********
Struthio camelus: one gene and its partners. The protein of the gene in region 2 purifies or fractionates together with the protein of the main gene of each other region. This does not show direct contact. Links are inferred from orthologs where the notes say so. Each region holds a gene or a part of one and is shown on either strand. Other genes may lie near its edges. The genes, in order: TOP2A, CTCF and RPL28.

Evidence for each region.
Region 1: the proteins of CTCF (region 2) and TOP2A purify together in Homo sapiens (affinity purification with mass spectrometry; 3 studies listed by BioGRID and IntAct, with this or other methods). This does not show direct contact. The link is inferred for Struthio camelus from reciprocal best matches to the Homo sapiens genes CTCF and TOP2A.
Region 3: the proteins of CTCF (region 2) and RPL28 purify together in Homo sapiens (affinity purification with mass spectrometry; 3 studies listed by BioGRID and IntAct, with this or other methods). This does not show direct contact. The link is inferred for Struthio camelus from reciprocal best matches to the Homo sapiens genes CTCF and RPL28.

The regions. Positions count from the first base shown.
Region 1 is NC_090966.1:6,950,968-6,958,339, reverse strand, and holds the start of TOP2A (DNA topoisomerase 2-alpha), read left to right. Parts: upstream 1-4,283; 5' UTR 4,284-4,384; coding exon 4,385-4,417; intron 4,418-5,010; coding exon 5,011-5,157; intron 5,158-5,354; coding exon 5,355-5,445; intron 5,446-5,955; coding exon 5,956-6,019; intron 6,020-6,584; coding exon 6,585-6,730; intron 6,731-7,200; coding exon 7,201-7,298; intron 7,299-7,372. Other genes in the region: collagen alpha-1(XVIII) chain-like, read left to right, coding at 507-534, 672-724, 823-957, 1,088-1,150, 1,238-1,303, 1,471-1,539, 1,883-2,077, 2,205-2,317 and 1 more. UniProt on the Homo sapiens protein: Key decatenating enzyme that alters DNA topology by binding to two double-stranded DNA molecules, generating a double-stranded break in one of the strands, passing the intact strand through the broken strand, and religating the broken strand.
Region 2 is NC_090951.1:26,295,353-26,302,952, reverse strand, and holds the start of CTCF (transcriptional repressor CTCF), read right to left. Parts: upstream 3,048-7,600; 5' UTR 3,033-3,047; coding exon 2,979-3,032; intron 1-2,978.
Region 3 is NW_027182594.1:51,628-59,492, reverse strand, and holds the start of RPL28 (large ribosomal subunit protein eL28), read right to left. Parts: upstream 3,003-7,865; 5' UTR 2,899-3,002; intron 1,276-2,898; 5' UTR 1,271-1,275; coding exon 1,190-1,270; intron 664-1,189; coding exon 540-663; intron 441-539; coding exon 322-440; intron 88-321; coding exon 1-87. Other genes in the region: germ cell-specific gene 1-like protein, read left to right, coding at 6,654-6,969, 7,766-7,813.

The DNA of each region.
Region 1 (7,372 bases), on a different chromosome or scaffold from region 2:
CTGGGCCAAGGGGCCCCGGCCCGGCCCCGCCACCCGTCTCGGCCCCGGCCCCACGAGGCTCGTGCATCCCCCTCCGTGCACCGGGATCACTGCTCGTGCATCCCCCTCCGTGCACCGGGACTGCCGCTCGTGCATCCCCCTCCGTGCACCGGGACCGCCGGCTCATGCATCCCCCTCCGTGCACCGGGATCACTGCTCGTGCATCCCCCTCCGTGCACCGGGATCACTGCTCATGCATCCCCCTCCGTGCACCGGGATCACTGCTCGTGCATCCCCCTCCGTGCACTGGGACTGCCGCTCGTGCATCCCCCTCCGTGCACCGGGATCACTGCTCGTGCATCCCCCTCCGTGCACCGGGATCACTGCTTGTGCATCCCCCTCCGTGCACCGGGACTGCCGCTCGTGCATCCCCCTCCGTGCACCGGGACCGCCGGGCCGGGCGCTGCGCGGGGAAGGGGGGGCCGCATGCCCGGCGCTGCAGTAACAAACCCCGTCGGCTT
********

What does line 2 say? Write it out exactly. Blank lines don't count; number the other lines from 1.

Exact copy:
Evidence for each region.